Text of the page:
The comparison occurred to me midway through a painful thirty minute jog. I was working my way through the Couch to 5k programme for perhaps the fourth or fifth time. I love running; I’m just not terribly good at keeping it up. I feel the same way about writing. It’s been a constant in my life, from my childhood playwriting stage, to my short stories, to the uni essays and blog posts, with several aborted starts at novels over the decades. But it’s never been a consistent habit, never something I’ve managed to commit to wholeheartedly.
I love the thought of running, and of writing. Sometimes I even love the first few minutes, before the pain and the despair take over. Because both these things are really hard. They seem simple but it takes strength to keep going when you feel like a puce blob and you have a stitch, or when you know with soul-crushing certainty that every word you are typing is utter crap.
I’m not claiming to have figured it all out, or to be any kind of expert, except maybe at trying and failing over and over again. And through my many, many failures, I have gradually learnt that the one and only thing which actually matters is that you keep on going through the fear and the malaise.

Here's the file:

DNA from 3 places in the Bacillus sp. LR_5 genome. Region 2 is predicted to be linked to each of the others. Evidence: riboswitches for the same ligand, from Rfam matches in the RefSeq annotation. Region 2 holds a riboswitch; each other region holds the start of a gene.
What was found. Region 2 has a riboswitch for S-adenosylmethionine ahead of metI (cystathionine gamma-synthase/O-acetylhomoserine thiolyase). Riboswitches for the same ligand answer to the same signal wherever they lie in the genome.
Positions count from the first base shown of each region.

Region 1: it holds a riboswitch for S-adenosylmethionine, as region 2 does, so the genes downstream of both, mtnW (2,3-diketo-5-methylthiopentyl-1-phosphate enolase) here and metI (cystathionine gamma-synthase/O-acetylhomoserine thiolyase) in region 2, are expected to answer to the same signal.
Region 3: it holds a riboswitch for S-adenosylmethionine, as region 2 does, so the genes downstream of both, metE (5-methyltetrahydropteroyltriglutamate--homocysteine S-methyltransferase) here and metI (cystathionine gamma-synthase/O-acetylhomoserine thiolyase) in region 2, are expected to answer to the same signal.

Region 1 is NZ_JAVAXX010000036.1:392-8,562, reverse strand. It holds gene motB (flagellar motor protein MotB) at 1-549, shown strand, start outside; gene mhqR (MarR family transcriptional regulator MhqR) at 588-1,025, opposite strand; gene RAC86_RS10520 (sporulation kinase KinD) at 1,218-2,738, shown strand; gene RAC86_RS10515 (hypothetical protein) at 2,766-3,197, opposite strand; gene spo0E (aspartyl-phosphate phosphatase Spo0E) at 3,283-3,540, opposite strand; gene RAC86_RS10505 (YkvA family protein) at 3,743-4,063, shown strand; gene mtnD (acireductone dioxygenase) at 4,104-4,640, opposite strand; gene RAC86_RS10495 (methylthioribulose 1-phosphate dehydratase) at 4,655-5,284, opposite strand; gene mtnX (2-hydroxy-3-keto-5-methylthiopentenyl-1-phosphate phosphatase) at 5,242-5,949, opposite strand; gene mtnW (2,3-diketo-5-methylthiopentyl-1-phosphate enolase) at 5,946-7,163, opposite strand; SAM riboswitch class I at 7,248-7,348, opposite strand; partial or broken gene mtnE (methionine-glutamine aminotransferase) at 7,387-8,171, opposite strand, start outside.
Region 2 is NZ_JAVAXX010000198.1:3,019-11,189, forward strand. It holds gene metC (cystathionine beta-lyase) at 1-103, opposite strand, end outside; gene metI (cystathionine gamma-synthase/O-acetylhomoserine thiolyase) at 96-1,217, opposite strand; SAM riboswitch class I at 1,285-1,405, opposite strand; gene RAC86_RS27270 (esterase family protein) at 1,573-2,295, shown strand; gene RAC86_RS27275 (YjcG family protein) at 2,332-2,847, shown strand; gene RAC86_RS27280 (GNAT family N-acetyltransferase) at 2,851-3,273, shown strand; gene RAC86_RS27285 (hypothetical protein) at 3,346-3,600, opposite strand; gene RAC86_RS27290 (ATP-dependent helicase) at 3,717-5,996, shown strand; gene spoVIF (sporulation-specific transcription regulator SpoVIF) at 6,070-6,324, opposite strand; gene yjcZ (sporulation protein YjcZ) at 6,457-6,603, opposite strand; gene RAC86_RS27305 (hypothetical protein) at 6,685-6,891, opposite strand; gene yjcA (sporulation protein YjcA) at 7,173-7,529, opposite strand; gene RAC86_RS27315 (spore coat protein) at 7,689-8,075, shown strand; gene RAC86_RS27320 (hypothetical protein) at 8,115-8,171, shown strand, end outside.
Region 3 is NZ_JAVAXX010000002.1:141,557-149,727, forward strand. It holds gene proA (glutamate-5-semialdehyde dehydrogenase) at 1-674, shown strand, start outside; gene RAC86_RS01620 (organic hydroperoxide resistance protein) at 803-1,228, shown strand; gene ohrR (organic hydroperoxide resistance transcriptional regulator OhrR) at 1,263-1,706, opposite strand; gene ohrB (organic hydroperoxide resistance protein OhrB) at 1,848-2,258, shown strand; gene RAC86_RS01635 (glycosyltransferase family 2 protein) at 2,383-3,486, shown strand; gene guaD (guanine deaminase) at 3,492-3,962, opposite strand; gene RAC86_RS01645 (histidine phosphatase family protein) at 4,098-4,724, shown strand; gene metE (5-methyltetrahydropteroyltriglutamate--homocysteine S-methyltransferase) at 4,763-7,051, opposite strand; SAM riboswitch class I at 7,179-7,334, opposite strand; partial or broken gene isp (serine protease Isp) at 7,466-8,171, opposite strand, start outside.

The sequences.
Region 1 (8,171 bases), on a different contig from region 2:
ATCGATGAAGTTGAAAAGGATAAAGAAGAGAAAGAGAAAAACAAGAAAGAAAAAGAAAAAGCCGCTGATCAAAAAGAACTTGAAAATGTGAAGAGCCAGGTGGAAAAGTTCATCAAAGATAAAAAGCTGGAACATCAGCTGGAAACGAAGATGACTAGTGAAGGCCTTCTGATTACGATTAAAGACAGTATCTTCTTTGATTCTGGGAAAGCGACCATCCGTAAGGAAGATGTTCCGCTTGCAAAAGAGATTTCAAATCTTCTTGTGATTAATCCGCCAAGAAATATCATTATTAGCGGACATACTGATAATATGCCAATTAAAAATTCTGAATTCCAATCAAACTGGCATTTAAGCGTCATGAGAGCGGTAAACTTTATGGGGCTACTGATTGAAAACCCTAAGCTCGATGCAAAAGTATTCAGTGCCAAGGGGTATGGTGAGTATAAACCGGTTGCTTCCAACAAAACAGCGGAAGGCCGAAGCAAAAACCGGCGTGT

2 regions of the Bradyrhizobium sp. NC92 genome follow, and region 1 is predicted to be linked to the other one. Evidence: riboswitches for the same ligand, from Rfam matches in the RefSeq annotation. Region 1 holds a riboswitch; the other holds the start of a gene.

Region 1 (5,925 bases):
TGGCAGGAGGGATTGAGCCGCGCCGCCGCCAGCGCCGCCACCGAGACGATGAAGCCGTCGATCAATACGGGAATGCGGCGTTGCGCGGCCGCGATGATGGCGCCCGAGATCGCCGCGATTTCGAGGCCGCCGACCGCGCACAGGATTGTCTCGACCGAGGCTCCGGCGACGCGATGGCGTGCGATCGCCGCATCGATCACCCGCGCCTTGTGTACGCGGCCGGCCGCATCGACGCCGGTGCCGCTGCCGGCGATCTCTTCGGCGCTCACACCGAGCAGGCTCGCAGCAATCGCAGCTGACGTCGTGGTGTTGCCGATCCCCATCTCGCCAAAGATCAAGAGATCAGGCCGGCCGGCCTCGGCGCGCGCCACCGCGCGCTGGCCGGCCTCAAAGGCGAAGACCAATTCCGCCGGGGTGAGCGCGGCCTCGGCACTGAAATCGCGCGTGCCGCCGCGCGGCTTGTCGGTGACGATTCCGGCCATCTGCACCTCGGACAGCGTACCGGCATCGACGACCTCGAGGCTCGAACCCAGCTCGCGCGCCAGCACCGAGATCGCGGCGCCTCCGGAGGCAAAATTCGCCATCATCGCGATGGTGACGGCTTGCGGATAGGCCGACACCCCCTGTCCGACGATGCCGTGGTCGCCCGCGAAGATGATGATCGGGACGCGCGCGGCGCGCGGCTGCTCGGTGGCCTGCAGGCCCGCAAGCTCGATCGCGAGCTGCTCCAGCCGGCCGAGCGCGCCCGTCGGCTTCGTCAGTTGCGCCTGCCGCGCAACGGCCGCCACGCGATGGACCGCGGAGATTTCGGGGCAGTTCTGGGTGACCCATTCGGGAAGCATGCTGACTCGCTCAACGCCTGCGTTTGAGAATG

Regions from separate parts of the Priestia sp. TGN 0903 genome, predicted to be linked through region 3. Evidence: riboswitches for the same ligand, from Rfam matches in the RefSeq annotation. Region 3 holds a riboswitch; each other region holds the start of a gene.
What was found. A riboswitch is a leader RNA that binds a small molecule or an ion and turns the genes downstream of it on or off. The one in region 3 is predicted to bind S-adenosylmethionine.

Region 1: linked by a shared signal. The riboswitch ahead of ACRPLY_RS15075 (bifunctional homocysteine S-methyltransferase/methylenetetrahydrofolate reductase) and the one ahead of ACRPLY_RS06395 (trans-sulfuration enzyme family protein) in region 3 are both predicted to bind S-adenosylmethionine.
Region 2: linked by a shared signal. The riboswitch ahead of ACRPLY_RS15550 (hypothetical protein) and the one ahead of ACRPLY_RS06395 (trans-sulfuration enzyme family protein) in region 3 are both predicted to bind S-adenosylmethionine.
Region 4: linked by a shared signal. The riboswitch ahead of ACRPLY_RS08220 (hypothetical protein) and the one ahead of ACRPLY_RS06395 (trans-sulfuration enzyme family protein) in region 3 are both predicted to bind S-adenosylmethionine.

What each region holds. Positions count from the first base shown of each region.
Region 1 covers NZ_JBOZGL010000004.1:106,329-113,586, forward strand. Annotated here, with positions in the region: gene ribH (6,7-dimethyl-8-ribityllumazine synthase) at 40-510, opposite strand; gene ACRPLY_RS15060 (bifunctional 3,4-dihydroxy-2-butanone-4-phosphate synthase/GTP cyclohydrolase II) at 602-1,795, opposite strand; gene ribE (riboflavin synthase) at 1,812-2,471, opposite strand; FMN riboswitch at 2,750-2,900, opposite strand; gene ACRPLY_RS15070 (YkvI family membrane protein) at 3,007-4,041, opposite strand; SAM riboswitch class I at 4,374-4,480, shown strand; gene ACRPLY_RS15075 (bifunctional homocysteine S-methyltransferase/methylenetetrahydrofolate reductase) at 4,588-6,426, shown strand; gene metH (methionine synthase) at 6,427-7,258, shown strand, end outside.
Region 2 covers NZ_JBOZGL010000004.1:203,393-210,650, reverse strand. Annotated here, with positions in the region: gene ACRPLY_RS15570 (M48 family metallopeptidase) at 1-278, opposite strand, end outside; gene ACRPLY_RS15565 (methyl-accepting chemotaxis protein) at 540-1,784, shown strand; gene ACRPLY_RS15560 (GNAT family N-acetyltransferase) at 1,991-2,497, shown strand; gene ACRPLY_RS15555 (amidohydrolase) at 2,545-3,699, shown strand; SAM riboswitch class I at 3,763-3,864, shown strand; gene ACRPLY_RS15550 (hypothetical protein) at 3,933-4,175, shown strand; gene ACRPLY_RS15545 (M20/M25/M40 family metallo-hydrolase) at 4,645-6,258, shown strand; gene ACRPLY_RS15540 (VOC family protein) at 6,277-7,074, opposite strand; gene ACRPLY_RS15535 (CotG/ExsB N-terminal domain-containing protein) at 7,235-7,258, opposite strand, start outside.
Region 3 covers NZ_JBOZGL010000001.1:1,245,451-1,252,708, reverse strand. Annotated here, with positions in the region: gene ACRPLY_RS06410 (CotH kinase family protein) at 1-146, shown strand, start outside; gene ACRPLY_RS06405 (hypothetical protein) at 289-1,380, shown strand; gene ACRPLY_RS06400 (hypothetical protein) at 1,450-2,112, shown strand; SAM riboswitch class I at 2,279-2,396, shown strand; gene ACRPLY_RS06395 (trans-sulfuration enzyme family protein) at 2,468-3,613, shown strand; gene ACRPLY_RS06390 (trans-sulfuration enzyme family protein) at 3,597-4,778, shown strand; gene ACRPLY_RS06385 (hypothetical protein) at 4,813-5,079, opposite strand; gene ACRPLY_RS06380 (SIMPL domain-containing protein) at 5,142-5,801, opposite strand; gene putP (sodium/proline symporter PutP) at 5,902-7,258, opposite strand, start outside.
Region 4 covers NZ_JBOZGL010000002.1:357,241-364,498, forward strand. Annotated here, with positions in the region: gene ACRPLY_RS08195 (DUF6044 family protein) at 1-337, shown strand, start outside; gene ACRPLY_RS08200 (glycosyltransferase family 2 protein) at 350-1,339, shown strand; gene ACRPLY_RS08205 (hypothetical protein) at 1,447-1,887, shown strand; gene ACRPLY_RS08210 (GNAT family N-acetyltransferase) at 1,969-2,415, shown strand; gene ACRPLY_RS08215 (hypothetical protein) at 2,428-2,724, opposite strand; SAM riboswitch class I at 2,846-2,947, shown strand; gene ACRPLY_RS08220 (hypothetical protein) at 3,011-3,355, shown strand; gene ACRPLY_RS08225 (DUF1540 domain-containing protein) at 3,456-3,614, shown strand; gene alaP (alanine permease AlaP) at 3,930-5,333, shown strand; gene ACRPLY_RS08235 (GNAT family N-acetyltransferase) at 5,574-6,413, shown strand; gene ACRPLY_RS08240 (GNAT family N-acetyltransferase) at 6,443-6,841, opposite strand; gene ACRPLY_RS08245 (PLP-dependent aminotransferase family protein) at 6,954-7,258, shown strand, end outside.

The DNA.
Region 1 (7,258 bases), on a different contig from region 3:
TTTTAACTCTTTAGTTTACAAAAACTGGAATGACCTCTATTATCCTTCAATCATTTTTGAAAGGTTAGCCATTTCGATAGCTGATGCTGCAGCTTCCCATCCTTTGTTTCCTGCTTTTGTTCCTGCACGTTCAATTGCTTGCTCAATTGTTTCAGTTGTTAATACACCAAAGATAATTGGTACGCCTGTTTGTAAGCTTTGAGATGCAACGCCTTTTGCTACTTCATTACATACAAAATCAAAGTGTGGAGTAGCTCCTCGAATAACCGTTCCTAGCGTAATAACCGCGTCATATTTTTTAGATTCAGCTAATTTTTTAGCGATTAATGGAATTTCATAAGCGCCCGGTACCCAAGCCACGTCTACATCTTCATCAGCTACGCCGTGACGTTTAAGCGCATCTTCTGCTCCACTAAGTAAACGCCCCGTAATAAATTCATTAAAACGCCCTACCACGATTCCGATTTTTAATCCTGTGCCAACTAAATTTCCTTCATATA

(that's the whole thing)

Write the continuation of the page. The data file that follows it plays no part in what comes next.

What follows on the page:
There are two enemies to overcome – inferiority and superiority. There will always be somebody who runs circuits around you while you puff doggedly away, their pert bottom receding into the distance as black spots dance in front of your eyes. That’s life. Likewise, it’s dangerous and pointless to compare anything you write to anything anyone else has written. Learn from them yes, but you can’t be Hemingway. And there’s no point trying – even Hemingway didn’t want to be Hemingway.
But the more insidious danger to both the runner and the writer is superiority. Bear with me here, you might have to have a grandiose and embarrassingly egoistic streak to get this. As soon as I’ve been doing anything successfully for a few days, my narcissistic brain immediately jumps to the inevitable end conclusion. Ran five days this week? Great, let’s start planning for the ultra-marathon. Written every day for ten days? Brilliant, time to research how to sell that non-existent novel to a publisher. Yes, ambition is good. But the thing is, it’s so damaging to be only focused on the end goal. The small day to day advances and successes are forgotten and all you can see is how far off and unachievable that final summit seems.
When it’s going right, both writing and running help me focus on the present. It’s the closest I ever get to inner peace. I try to use running as a mental health exercise, a type of meditation. And no matter how bad and painful things get, I can always cling to the knowledge it will be over soon and afterwards I will feel amazing.
The trick with both is to focus on keeping going, step by step, one foot in front of the other, one word after another and trust that you will reach the end somehow.